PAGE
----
“I’ll agree with council, knowing the time and the effort, at least with our current Mayor Williams, puts in,” Shockley said. “If you would break his time down by the hour, it’s underfunded.”

Committee chairwoman Joyce Clark said she believes the mayor should make more than the city manager position, which pays $94,884 annually.

“I think the mayor needs to be at or more than the city manager,” Clark said. “He or she should be the highest person on the city’s payroll.”

Council member Jennifer Wheeler, who was observing the committee meeting, said she agreed and believes the mayor should be paid more than the executive director of the Greater Huntington Park & Recreation District, which pays more than $100,000.

“At the very least, our mayor is worthy of the same salary as the director of the Park Board,” Wheeler said.

The proposed ordinance was unanimously forwarded by committee members to full City Council with a favorable recommendation. The proposed ordinance could be introduced for a first reading as early as the council’s Oct. 14 meeting. It will require two readings before they may vote on it.

Mayor Williams has publicly declared his intention to run for a third and final time in 2020. Huntington’s mayors and council members are only allowed to serve three consecutive terms, and a term consists of four years.

“Setting the salary of the position of mayor is a responsibility given to City Council in the city charter,” Williams said in a statement. “With that said, I appreciate their praise and am humbled that they believe I have added value to the office of the mayor.”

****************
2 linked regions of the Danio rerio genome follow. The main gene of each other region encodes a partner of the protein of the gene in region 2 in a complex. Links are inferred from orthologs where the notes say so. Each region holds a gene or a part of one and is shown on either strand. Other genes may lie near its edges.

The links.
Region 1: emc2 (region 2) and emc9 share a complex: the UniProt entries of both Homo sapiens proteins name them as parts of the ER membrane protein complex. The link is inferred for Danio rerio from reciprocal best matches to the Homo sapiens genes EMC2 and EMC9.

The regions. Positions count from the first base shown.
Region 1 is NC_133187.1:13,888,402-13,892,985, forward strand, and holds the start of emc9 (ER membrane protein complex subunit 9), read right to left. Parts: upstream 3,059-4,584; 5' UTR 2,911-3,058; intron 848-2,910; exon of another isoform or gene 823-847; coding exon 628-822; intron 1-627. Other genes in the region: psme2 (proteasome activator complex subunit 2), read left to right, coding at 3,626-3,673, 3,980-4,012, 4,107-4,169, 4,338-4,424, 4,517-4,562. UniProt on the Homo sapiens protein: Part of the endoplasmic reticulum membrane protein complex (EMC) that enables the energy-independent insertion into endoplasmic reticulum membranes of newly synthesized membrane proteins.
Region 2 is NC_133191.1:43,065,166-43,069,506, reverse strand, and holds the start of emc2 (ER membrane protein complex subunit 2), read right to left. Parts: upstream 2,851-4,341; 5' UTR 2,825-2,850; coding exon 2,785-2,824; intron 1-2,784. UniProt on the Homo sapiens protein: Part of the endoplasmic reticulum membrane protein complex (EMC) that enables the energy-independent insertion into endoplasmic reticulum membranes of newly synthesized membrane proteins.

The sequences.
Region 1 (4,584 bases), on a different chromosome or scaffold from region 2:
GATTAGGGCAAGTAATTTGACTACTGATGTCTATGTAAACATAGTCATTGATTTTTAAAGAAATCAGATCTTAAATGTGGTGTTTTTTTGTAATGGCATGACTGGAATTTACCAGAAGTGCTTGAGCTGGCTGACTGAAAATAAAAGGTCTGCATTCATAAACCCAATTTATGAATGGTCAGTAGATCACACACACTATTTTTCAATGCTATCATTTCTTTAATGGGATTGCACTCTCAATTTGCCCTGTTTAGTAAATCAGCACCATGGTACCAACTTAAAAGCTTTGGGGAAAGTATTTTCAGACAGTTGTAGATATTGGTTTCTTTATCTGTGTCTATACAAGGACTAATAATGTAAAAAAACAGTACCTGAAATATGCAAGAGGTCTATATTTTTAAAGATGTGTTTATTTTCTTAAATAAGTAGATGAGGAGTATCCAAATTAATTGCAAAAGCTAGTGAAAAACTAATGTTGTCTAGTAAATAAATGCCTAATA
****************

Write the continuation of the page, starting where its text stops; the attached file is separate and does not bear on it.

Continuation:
Council members Mark Bates and Rebecca Howe are both in their third consecutive terms, meaning they are ineligible to run in 2020. All other council members are eligible to run again.

Bates, who represents District 6 and has served as council chairman since 2016, and Howe, an at-large council member, were first elected in 2008. District 6 includes small portions of Huntington’s Southside and South Hills area above Ritter Park. It also includes Enslow Park, several streets off of Washington Boulevard, sections of Walnut Hills and Beverly Hills, Stamford Park and streets off of Norway Avenue to the eastern city limits.

Vence, Shockley, Clark, Bates and Carol Polan serve on the city’s Administration and Finance Committee.